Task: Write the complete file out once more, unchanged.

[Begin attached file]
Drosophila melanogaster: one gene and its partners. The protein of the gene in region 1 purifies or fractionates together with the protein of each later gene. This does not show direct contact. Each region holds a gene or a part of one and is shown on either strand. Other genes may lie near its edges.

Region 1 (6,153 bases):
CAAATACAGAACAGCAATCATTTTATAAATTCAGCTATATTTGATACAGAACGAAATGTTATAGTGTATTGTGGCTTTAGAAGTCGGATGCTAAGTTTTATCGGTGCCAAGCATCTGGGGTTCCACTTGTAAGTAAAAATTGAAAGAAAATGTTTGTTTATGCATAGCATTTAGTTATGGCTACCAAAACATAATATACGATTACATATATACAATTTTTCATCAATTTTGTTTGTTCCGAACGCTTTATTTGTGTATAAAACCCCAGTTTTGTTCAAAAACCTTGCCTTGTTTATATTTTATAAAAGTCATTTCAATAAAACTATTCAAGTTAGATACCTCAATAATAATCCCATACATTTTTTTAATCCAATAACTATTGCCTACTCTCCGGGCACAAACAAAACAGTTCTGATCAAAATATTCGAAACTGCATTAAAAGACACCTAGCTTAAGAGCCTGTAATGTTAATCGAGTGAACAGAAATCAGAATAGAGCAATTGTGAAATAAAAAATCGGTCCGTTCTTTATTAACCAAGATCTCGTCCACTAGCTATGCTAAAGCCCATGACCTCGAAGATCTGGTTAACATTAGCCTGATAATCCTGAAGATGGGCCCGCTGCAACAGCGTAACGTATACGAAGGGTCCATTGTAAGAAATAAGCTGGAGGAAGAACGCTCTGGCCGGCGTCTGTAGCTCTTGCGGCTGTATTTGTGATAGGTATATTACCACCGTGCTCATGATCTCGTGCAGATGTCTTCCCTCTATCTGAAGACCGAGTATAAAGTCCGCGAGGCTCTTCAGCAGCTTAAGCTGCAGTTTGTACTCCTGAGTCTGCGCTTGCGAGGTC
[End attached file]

Drosophila melanogaster: one gene and its partners. The protein of the gene in region 1 purifies or fractionates together with the protein of each later gene. This does not show direct contact. Each region holds a gene or a part of one and is shown on either strand. Other genes may lie near its edges.

Region 1 (6,153 bases):
CAAATACAGAACAGCAATCATTTTATAAATTCAGCTATATTTGATACAGAACGAAATGTTATAGTGTATTGTGGCTTTAGAAGTCGGATGCTAAGTTTTATCGGTGCCAAGCATCTGGGGTTCCACTTGTAAGTAAAAATTGAAAGAAAATGTTTGTTTATGCATAGCATTTAGTTATGGCTACCAAAACATAATATACGATTACATATATACAATTTTTCATCAATTTTGTTTGTTCCGAACGCTTTATTTGTGTATAAAACCCCAGTTTTGTTCAAAAACCTTGCCTTGTTTATATTTTATAAAAGTCATTTCAATAAAACTATTCAAGTTAGATACCTCAATAATAATCCCATACATTTTTTTAATCCAATAACTATTGCCTACTCTCCGGGCACAAACAAAACAGTTCTGATCAAAATATTCGAAACTGCATTAAAAGACACCTAGCTTAAGAGCCTGTAATGTTAATCGAGTGAACAGAAATCAGAATAGAGCAATTGTGAAATAAAAAATCGGTCCGTTCTTTATTAACCAAGATCTCGTCCACTAGCTATGCTAAAGCCCATGACCTCGAAGATCTGGTTAACATTAGCCTGATAATCCTGAAGATGGGCCCGCTGCAACAGCGTAACGTATACGAAGGGTCCATTGTAAGAAATAAGCTGGAGGAAGAACGCTCTGGCCGGCGTCTGTAGCTCTTGCGGCTGTATTTGTGATAGGTATATTACCACCGTGCTCATGATCTCGTGCAGATGTCTTCCCTCTATCTGAAGACCGAGTATAAAGTCCGCGAGGCTCTTCAGCAGCTTAAGCTGCAGTTTGTACTCCTGAGTCTGCGCTTGCGAGGTC